Police described the pitch invasion as a riot and said two officers were killed, but survivors accused them of overreacting.
Officers responded with force, kicking and hitting fans with batons, according to witnesses and footage, pushing the spectators back into the stands where many would die after tear gas was fired.
Several witnesses said police stood by and refused to help victims.
Instead, bystanders rushed to help.
Kiosk owner Edy Tanto said he saw people begin to pour out of the stadium when chaos erupted.
He rushed to provide water from his shop to victims whose eyes were stung with the tear gas, which witnesses said police had fired into the stands.
“I couldn’t think straight,” Tanto told AFP as he sat cross-legged on the floor of his shop.
“I just thought of helping them.”
Indonesian President Joko Widodo announced an investigation after the tragedy and called for a safety review of all stadiums.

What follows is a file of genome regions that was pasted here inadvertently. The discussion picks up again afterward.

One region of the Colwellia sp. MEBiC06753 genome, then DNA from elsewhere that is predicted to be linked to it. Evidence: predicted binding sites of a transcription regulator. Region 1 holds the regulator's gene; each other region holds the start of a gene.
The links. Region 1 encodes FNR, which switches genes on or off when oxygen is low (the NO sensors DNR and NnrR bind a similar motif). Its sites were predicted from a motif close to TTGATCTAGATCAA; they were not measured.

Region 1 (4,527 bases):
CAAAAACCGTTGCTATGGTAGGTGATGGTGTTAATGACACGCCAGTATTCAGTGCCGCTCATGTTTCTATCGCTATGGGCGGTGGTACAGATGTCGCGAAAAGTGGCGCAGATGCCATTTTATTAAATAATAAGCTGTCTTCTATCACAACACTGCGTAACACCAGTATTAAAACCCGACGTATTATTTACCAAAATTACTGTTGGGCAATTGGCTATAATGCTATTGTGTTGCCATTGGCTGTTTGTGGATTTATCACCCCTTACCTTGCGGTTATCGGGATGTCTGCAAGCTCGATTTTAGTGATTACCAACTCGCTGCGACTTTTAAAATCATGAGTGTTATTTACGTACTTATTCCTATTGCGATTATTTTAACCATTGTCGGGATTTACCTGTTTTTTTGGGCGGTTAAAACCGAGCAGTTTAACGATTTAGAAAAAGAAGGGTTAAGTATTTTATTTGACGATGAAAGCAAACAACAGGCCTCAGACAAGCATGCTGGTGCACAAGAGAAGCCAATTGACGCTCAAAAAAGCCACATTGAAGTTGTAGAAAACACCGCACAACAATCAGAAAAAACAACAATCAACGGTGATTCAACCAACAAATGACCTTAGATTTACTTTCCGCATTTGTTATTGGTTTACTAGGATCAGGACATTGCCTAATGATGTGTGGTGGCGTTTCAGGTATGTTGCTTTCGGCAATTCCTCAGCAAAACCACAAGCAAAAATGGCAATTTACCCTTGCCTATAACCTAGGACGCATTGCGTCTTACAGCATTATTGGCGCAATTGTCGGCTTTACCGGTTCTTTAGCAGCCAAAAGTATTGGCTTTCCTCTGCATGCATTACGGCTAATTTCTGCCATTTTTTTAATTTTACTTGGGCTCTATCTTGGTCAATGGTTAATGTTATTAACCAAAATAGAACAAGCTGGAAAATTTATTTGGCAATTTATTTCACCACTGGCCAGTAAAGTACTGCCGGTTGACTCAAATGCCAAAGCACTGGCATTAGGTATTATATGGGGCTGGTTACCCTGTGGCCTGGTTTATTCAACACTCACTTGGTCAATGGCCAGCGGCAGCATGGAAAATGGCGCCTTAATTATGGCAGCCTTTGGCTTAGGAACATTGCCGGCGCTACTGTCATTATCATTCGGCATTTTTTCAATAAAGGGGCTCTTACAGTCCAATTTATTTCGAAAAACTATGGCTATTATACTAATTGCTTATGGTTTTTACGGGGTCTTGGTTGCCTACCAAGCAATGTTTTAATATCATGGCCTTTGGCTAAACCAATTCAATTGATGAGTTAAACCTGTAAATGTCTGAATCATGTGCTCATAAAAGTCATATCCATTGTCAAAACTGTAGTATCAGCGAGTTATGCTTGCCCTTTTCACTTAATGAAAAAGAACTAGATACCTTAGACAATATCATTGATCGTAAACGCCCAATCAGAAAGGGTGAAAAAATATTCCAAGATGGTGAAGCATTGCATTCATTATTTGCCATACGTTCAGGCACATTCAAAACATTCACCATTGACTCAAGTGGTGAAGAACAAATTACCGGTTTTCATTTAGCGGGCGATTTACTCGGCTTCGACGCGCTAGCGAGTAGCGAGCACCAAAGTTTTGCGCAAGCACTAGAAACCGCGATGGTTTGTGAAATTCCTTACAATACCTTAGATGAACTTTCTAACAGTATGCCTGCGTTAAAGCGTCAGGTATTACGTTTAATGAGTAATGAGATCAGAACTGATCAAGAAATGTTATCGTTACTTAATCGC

The Malang police chief was replaced Monday, nine officers were suspended and 19 others were put under investigation, according to police.
But organisers of the match and club officials have also been blamed for the chaos.
Indonesia’s football association also moved Tuesday to sanction Arema FC, fining the club 250 million rupiah (US$16,420) on top of the life bans for two of its officials.
Maike Ira Puspita, the association’s deputy secretary-general, told AFP it had imposed sanctions on the club and its officials “due to the … negligence of the whole situation”.
The association has declined to comment on the police response to a pitch invasion, which has come under increasing fire since the tragedy unfolded.
The Indonesian government has suspended the country’s national football league until the investigation concludes.